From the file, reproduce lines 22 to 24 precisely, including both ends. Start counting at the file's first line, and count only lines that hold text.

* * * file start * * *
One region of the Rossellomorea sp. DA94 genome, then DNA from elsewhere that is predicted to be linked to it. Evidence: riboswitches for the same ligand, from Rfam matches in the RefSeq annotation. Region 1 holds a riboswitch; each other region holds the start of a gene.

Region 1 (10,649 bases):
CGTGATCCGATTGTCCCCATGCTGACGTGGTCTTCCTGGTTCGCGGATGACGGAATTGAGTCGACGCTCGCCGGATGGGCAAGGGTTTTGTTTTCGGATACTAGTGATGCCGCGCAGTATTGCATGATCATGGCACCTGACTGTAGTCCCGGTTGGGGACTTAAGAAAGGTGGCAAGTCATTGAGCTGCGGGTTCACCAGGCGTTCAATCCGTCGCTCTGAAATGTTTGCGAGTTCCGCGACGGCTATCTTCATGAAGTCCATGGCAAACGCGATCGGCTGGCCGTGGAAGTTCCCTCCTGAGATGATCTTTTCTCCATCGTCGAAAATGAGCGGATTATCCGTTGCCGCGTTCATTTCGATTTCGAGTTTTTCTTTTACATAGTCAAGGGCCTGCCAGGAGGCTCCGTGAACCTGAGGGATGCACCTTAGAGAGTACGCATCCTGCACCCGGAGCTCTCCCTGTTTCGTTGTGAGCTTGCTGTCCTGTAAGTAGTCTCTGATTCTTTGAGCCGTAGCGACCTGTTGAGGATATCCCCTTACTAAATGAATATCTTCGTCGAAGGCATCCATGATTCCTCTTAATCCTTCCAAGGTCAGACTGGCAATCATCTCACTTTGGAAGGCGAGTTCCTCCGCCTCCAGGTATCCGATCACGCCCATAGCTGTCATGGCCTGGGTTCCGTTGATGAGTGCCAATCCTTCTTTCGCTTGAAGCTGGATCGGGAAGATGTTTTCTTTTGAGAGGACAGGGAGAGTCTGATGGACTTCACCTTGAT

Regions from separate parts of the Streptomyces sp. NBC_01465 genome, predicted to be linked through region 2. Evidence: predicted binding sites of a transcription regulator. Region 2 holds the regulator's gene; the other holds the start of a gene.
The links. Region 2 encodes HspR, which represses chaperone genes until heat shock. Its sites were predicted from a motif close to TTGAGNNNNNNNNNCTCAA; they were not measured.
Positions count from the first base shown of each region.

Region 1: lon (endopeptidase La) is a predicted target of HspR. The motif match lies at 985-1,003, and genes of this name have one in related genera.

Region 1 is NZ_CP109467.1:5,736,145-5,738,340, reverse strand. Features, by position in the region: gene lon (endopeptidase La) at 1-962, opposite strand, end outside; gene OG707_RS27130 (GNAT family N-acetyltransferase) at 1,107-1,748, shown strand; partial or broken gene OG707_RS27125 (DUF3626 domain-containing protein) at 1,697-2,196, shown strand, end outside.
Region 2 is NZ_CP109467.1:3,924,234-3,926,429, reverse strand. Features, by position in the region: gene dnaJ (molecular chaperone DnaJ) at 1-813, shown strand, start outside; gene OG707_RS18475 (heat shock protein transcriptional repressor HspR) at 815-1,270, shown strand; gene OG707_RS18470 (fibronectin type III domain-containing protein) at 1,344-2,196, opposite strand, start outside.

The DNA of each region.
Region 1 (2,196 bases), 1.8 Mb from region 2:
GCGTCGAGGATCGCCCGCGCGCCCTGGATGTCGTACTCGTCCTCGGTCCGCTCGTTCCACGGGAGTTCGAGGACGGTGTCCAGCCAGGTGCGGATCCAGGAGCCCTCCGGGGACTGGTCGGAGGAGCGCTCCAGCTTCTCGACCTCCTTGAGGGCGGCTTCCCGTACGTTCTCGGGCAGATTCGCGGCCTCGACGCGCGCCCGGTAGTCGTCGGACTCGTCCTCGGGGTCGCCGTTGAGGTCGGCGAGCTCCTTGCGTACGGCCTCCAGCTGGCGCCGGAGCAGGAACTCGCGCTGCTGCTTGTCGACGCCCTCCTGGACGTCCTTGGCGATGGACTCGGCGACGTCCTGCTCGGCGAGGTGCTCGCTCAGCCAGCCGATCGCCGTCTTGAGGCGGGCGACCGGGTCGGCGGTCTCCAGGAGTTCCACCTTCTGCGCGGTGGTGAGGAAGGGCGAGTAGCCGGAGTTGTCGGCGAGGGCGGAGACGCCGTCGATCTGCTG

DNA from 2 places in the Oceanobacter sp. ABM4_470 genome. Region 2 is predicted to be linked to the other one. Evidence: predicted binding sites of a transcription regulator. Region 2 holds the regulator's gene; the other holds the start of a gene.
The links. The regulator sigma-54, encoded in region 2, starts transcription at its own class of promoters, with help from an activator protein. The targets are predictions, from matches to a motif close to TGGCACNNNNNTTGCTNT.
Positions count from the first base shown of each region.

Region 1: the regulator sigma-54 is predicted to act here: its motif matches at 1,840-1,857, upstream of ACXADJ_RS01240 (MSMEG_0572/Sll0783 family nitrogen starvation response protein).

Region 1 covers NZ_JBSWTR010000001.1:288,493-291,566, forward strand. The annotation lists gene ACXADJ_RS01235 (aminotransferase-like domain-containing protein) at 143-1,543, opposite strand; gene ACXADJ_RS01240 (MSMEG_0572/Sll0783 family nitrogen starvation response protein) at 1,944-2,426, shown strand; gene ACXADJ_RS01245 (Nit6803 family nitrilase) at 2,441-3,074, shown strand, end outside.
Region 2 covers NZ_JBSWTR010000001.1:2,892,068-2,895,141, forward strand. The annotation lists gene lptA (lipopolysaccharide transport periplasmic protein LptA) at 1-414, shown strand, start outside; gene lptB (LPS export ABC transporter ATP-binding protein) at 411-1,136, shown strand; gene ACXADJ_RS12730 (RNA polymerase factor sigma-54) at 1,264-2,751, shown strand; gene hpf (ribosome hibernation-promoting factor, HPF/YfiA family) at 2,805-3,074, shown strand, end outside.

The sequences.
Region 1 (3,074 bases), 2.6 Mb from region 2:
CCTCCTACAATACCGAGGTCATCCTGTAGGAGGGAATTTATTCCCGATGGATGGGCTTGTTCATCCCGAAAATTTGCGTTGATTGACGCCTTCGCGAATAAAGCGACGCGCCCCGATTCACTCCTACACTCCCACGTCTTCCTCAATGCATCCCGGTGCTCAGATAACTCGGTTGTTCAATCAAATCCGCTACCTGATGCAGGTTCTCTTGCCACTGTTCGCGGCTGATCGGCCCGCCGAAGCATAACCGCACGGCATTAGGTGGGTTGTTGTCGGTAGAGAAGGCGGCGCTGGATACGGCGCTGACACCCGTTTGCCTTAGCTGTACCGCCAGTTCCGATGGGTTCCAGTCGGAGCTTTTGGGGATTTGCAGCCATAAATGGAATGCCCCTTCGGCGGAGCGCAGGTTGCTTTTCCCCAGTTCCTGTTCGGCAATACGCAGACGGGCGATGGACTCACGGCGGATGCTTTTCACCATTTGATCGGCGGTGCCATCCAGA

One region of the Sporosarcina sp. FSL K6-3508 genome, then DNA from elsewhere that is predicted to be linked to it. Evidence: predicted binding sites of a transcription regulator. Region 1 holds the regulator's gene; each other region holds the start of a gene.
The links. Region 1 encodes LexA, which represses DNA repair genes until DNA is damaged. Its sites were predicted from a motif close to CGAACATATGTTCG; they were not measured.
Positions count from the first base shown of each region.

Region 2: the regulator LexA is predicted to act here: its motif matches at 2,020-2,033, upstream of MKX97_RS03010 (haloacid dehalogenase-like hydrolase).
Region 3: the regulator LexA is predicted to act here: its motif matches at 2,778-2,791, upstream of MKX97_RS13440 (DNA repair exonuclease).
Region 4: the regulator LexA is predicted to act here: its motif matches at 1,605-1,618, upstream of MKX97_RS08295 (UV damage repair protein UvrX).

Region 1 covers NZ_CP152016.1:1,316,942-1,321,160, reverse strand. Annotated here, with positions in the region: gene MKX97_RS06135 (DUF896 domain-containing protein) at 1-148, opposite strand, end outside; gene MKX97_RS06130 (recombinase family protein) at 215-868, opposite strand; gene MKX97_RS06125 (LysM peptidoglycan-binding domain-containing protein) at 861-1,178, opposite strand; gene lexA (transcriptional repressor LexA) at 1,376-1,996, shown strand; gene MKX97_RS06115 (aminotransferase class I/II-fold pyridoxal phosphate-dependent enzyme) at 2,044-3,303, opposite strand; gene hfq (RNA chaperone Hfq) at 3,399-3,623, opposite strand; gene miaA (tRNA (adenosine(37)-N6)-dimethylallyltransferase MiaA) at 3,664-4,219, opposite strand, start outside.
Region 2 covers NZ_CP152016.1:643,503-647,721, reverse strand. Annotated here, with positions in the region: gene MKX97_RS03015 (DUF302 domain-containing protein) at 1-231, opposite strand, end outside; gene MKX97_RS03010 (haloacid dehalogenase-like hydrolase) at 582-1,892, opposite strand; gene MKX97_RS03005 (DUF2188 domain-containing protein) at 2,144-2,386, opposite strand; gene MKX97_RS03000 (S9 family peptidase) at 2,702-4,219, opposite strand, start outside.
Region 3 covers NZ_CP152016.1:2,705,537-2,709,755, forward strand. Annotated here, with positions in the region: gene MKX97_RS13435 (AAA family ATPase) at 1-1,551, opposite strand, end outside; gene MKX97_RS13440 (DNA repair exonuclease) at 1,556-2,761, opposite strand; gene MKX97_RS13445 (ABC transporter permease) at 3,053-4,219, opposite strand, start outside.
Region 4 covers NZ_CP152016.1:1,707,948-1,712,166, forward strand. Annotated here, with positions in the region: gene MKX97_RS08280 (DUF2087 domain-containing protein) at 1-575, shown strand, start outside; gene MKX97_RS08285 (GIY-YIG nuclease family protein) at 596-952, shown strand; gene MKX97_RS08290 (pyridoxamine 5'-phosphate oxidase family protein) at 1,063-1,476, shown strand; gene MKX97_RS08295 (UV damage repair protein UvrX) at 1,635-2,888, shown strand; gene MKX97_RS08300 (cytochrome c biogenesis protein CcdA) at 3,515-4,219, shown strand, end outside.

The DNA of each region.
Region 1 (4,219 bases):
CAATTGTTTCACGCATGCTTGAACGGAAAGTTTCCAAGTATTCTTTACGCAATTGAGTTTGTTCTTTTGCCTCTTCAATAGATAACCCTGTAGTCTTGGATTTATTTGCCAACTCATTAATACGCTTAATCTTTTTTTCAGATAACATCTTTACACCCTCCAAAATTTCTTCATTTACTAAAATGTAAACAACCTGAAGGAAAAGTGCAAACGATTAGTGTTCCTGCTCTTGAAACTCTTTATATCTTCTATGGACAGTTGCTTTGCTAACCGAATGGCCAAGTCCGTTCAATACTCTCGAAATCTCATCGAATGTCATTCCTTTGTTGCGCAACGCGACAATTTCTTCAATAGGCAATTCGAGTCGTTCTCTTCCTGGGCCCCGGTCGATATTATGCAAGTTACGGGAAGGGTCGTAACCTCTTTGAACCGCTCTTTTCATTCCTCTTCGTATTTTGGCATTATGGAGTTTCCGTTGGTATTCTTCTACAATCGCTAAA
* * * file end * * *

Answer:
One region of the Sporosarcina sp. FSL K6-3508 genome, then DNA from elsewhere that is predicted to be linked to it. Evidence: predicted binding sites of a transcription regulator. Region 1 holds the regulator's gene; each other region holds the start of a gene.
The links. Region 1 encodes LexA, which represses DNA repair genes until DNA is damaged. Its sites were predicted from a motif close to CGAACATATGTTCG; they were not measured.
Positions count from the first base shown of each region.